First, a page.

3. The Kindness of Strangers: People we’ve met here are so friendly, especially when you make an effort to communicate. I do not know Tunisian Arabic, but I’ve memorized the greeting: “Aslema!” The serious demeanor instantly changes when we begin a friendly interaction. We’ve had restaurant owners, school staff, and drivers try to teach us more phrases, give us advice for places to visit, and by the end of the conversation we are pals. I do not want to stereotype, but I will say that overall, many of our experiences with locals have been warm, welcoming, and enthusiastic.
4. It’s Not Boring: I do not want to belittle the community I left. In fact, I miss it a lot (99% of that is attributed to the people I love and miss). Eudora, Kansas holds a lot of dear memories and served us well for many years. With that said, we left a lot of beige houses in neat little rows with perfectly manicured lawns and lots of commercial chain stores and restaurants. Tunisia is far from that! The architecture is artistic. There are beaches and mountains and desserts. It’s OLD! We are minutes away from ancient Roman ruins. We pass by camels and butcher shops (sometimes one and the same), graffiti, crumbling buildings and mansions, people walking in the middle of the highway, signs in different languages, locally owned boulangeries (bakeries), and palm trees- and that’s just on the 10 minute drive we take to school each day! Everything is new to us. This place has a rich culture. It’s not always clean or sleek, but it’s charming and beautiful and it is anything but boring! (One of my goals in coming here was to break out of the monotony…. Umm… mission accomplished!)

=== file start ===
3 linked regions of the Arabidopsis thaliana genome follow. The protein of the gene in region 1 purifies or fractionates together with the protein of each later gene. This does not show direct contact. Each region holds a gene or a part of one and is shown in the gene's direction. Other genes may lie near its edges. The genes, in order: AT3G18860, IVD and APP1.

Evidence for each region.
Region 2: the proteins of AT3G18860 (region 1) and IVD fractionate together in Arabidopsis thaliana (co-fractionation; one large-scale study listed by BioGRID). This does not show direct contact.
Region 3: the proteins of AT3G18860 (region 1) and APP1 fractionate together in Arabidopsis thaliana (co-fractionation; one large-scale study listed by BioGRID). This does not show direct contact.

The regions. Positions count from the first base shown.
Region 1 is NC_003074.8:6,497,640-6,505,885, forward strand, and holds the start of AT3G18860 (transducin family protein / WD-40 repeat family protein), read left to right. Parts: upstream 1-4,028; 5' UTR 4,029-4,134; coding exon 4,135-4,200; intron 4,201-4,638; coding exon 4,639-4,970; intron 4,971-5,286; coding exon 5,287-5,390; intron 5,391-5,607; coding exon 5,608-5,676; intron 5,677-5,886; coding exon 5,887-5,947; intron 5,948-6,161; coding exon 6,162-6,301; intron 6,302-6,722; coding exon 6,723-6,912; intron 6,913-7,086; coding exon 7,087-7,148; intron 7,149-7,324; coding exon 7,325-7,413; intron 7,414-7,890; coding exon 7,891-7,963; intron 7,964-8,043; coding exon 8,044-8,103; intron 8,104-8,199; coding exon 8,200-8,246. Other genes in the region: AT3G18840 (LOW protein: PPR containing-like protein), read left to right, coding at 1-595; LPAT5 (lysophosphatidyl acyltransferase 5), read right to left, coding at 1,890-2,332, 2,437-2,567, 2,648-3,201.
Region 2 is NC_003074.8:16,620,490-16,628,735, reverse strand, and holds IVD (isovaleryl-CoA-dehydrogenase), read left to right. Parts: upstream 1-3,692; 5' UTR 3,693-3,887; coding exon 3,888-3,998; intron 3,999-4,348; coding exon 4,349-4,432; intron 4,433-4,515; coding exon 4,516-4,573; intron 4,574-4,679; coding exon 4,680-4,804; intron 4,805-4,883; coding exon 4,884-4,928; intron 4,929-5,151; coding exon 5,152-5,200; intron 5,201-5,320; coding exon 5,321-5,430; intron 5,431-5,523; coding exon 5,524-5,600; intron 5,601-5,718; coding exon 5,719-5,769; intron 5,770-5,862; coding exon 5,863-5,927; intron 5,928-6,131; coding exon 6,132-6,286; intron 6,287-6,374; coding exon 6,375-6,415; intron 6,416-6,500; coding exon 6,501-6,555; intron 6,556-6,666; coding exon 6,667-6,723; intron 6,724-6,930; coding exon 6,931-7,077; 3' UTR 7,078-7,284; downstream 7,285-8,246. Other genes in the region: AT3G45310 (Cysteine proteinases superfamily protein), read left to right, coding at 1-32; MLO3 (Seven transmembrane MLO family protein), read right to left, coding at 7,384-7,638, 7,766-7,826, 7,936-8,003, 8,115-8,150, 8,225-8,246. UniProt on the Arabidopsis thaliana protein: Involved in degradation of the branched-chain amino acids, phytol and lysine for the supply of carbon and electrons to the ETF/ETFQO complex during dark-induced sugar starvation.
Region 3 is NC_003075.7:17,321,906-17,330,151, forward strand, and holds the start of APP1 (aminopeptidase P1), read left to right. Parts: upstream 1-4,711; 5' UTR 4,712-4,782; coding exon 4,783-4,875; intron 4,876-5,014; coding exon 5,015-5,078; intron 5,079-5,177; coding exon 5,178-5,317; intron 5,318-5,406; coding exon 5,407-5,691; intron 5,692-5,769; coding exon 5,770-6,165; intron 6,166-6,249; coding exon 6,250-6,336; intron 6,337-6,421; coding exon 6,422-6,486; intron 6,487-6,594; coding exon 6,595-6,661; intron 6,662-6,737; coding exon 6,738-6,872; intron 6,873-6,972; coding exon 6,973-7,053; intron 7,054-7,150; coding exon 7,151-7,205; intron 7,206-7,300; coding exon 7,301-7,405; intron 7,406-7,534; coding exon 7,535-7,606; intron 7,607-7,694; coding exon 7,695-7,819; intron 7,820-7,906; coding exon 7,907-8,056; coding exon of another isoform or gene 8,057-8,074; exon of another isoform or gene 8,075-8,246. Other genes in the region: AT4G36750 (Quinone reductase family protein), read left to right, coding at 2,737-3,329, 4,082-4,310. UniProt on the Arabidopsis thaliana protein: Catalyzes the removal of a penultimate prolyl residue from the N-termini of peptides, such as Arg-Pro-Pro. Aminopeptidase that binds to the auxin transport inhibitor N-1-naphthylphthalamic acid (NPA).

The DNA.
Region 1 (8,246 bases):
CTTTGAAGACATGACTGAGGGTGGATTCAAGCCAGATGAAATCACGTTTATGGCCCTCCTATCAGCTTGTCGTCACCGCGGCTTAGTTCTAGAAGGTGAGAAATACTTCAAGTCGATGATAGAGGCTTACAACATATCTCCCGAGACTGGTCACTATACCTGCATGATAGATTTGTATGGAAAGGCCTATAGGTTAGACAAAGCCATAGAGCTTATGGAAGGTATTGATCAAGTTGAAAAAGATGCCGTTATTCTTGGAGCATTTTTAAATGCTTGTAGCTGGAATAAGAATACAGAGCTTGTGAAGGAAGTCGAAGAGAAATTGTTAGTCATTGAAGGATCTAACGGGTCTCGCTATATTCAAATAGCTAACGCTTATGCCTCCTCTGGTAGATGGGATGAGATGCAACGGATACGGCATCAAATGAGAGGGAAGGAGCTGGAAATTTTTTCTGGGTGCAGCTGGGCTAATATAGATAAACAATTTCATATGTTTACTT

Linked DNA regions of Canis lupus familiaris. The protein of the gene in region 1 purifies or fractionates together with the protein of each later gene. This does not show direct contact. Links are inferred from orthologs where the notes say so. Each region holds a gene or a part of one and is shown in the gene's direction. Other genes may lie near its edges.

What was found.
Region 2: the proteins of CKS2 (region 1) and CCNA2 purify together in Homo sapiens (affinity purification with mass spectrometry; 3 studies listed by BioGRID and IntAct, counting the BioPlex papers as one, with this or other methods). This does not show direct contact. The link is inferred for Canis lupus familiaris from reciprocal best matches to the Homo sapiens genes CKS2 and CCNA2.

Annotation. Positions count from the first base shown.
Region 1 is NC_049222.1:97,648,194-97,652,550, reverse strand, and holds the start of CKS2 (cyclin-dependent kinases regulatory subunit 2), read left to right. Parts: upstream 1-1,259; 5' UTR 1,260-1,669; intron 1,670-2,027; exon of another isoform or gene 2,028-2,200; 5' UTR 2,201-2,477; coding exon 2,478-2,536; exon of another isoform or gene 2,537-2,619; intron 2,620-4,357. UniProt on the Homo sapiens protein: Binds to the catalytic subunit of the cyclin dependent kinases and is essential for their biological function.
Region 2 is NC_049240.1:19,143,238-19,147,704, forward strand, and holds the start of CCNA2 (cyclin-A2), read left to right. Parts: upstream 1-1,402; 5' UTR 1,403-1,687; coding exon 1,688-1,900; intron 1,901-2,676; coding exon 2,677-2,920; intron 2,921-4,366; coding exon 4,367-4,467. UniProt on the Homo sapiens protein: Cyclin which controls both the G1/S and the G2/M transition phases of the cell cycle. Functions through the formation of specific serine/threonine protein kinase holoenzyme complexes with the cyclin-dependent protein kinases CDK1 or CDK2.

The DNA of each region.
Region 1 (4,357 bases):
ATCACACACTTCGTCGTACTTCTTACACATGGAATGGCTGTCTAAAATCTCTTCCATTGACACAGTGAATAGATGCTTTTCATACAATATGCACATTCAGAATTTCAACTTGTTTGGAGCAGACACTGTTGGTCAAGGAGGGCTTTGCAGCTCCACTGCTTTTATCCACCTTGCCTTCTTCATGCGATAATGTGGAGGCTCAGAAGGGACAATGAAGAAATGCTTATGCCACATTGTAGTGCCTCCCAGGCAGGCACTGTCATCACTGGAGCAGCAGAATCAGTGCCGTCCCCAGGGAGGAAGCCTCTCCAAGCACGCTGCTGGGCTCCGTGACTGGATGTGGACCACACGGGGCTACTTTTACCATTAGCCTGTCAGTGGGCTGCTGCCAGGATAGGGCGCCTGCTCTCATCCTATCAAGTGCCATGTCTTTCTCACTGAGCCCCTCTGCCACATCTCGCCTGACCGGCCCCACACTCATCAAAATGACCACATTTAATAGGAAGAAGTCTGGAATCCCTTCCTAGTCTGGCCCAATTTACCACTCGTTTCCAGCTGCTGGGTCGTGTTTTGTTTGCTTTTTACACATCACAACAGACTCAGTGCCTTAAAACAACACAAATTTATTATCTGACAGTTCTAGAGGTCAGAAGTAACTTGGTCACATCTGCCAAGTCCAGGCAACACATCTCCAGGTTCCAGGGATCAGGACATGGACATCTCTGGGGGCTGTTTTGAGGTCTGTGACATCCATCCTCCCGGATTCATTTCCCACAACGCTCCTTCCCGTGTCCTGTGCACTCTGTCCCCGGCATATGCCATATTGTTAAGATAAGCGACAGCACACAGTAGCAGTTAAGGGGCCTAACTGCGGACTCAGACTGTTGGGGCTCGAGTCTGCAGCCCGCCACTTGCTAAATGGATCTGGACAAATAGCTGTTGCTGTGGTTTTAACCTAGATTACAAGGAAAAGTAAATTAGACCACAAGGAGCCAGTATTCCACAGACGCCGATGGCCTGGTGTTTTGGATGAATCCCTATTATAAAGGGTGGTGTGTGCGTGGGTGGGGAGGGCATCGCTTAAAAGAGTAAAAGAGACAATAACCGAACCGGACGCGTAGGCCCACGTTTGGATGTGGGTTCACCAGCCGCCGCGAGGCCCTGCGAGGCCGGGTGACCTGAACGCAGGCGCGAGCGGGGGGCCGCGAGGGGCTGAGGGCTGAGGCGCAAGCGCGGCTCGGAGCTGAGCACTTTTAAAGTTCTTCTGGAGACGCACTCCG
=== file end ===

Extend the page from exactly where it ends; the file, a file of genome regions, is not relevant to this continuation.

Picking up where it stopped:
5. A Laid Back Culture: At times it can be frustrating that some things don’t happen quickly or efficiently here, but, if you ease into it, you realize that it is also one of the reasons this place is so great. The strict rules and processes and red tape of the States are not as much of a concern. The rules (as you see when you drive) are a bit fluid and sometimes made up. (Want to go down that one-way street the wrong way? Go for it, dude!) Even at my new school (which is fabulous by the way!) I had to adjust my teaching style. There are no straight, silent lines of students walking down the hall. The kids here have a little more freedom. They get more time for the arts, more recess, more freedom in how they learn. They choose what they want to read or write about and they are given time to relax and enjoy the process. In my personal life, I’m still getting used to balancing this vacation-feeling with work, but we are encouraged to go home at a decent time and enjoy the city. There are lots of social events, and endless alleyways and markets and sites to explore. Life here is a bit slower and a bit more fun!
There’s a lot to love about Tunisia. There’s also a lot more to learn. It may not always be easy, but I haven’t doubted this decision once. We are so fortunate to have this opportunity to expand our horizons. One month down- many more to come. Stay tuned!